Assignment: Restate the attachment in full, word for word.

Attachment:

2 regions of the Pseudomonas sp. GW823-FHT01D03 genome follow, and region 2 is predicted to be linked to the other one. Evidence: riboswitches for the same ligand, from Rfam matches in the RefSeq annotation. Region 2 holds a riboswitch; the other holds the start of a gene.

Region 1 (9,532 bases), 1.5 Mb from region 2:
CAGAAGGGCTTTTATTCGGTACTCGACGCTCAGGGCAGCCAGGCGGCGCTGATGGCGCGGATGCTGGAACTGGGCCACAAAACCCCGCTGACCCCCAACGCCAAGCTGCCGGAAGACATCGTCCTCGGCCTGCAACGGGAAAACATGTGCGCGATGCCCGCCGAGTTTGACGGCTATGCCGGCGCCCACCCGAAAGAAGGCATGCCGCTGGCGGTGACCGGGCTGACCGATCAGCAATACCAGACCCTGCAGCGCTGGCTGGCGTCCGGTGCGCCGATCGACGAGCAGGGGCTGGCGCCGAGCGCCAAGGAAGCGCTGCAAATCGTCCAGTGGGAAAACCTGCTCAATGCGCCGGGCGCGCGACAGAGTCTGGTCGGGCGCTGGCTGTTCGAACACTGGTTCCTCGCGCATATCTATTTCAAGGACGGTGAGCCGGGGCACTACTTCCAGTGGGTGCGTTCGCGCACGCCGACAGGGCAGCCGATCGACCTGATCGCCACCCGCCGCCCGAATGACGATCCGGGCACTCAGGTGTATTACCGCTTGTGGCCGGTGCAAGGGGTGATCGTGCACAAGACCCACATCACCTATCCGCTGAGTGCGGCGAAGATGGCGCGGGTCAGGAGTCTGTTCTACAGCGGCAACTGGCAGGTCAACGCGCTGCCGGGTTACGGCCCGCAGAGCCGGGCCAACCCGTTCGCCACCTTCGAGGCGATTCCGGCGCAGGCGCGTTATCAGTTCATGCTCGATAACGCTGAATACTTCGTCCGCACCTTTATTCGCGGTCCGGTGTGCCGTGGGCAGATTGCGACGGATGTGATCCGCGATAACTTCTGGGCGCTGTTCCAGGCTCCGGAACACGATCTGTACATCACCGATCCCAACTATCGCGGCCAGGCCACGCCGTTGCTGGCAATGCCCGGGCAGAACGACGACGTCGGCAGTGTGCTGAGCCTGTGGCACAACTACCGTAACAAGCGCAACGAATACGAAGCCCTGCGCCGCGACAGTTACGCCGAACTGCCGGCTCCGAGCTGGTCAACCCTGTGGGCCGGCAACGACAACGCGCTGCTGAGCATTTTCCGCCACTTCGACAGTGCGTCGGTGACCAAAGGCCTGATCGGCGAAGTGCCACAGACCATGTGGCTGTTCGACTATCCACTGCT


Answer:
2 regions of the Pseudomonas sp. GW823-FHT01D03 genome follow, and region 2 is predicted to be linked to the other one. Evidence: riboswitches for the same ligand, from Rfam matches in the RefSeq annotation. Region 2 holds a riboswitch; the other holds the start of a gene.

Region 1 (9,532 bases), 1.5 Mb from region 2:
CAGAAGGGCTTTTATTCGGTACTCGACGCTCAGGGCAGCCAGGCGGCGCTGATGGCGCGGATGCTGGAACTGGGCCACAAAACCCCGCTGACCCCCAACGCCAAGCTGCCGGAAGACATCGTCCTCGGCCTGCAACGGGAAAACATGTGCGCGATGCCCGCCGAGTTTGACGGCTATGCCGGCGCCCACCCGAAAGAAGGCATGCCGCTGGCGGTGACCGGGCTGACCGATCAGCAATACCAGACCCTGCAGCGCTGGCTGGCGTCCGGTGCGCCGATCGACGAGCAGGGGCTGGCGCCGAGCGCCAAGGAAGCGCTGCAAATCGTCCAGTGGGAAAACCTGCTCAATGCGCCGGGCGCGCGACAGAGTCTGGTCGGGCGCTGGCTGTTCGAACACTGGTTCCTCGCGCATATCTATTTCAAGGACGGTGAGCCGGGGCACTACTTCCAGTGGGTGCGTTCGCGCACGCCGACAGGGCAGCCGATCGACCTGATCGCCACCCGCCGCCCGAATGACGATCCGGGCACTCAGGTGTATTACCGCTTGTGGCCGGTGCAAGGGGTGATCGTGCACAAGACCCACATCACCTATCCGCTGAGTGCGGCGAAGATGGCGCGGGTCAGGAGTCTGTTCTACAGCGGCAACTGGCAGGTCAACGCGCTGCCGGGTTACGGCCCGCAGAGCCGGGCCAACCCGTTCGCCACCTTCGAGGCGATTCCGGCGCAGGCGCGTTATCAGTTCATGCTCGATAACGCTGAATACTTCGTCCGCACCTTTATTCGCGGTCCGGTGTGCCGTGGGCAGATTGCGACGGATGTGATCCGCGATAACTTCTGGGCGCTGTTCCAGGCTCCGGAACACGATCTGTACATCACCGATCCCAACTATCGCGGCCAGGCCACGCCGTTGCTGGCAATGCCCGGGCAGAACGACGACGTCGGCAGTGTGCTGAGCCTGTGGCACAACTACCGTAACAAGCGCAACGAATACGAAGCCCTGCGCCGCGACAGTTACGCCGAACTGCCGGCTCCGAGCTGGTCAACCCTGTGGGCCGGCAACGACAACGCGCTGCTGAGCATTTTCCGCCACTTCGACAGTGCGTCGGTGACCAAAGGCCTGATCGGCGAAGTGCCACAGACCATGTGGCTGTTCGACTATCCACTGCT